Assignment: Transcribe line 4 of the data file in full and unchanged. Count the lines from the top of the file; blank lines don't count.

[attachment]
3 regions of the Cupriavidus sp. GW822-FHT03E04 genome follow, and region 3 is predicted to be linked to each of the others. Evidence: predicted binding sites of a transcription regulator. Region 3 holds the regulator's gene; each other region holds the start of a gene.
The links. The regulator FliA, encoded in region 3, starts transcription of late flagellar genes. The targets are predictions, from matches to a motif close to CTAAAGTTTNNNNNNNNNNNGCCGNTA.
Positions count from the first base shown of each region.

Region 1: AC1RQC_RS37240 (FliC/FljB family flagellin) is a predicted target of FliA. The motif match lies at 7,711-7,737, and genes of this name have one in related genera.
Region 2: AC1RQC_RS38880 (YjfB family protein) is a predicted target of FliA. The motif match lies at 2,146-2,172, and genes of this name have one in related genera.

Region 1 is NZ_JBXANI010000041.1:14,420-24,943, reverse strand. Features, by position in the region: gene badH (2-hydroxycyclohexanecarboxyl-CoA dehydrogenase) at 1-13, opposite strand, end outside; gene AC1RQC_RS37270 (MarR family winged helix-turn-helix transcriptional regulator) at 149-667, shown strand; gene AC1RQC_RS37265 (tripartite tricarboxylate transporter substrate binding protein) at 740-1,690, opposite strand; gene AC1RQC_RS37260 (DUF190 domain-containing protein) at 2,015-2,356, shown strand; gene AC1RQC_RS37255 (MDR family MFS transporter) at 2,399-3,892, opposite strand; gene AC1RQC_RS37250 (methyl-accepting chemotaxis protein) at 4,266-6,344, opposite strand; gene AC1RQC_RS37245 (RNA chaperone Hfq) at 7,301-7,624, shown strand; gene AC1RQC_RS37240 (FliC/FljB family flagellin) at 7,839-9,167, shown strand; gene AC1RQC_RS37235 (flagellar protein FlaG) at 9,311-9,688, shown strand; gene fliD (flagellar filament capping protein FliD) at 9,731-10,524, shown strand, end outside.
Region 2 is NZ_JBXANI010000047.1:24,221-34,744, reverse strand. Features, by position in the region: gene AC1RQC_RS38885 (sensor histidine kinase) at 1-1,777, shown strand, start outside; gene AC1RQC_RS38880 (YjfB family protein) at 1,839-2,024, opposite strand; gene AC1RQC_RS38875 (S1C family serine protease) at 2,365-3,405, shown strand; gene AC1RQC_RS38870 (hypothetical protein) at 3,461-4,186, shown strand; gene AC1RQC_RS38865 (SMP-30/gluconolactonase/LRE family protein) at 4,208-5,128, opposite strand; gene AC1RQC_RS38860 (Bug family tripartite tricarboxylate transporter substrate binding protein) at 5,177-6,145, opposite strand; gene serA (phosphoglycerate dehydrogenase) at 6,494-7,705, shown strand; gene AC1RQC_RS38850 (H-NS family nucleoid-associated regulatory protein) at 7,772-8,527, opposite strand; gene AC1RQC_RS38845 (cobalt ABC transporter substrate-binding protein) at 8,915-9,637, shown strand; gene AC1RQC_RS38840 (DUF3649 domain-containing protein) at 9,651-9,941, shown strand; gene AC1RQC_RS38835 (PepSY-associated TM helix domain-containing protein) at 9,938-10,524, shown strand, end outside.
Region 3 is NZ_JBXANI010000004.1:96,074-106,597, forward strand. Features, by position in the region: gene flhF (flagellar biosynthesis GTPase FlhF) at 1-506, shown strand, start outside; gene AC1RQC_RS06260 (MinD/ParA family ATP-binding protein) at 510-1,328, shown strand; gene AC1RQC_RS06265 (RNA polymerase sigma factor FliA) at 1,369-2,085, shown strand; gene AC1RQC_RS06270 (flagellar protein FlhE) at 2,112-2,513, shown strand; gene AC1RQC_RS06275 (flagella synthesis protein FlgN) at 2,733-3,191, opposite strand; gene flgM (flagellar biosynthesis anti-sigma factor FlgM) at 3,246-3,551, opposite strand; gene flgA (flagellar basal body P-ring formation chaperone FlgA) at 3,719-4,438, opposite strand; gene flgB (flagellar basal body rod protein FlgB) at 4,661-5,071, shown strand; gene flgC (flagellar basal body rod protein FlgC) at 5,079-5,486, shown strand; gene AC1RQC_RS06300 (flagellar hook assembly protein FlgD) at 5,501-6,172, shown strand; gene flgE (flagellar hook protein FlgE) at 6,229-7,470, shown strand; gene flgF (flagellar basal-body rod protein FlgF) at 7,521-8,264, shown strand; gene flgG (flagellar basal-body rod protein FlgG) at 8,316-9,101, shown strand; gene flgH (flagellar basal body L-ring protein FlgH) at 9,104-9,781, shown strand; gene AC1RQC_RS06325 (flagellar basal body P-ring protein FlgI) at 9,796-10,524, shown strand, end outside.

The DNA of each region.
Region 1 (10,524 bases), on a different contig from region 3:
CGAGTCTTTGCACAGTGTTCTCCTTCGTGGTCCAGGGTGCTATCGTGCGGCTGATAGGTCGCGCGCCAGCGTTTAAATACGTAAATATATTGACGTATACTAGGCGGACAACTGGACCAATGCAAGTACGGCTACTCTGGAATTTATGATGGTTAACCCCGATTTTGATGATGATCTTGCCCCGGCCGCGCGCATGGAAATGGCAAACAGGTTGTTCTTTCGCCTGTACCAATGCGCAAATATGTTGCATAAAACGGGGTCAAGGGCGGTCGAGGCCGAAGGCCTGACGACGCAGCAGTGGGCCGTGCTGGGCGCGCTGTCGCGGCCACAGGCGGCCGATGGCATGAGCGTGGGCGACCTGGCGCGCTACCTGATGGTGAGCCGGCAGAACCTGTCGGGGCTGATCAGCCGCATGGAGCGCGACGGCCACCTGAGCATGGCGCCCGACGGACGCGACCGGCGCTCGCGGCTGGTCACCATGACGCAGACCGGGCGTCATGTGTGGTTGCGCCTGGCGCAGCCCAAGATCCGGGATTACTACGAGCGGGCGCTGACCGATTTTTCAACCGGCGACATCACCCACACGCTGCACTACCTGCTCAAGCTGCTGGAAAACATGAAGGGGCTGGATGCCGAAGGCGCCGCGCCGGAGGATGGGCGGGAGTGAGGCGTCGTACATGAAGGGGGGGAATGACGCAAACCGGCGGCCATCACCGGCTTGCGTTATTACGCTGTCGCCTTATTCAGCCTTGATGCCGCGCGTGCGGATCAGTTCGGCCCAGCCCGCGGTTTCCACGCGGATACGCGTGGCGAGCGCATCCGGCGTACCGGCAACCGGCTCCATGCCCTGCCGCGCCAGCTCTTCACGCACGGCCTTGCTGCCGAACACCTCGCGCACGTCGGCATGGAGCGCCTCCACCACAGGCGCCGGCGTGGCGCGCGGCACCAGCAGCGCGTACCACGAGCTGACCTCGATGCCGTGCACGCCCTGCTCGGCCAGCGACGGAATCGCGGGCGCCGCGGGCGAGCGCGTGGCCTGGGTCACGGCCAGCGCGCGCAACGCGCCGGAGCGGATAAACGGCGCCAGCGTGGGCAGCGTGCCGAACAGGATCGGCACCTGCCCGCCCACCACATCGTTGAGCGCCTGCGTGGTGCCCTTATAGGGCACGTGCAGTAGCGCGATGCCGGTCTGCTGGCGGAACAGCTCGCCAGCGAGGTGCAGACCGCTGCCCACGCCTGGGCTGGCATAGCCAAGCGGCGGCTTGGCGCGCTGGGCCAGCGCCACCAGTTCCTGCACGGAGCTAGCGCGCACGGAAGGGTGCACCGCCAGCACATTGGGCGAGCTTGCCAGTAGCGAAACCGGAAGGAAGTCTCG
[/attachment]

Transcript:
Region 1: AC1RQC_RS37240 (FliC/FljB family flagellin) is a predicted target of FliA. The motif match lies at 7,711-7,737, and genes of this name have one in related genera.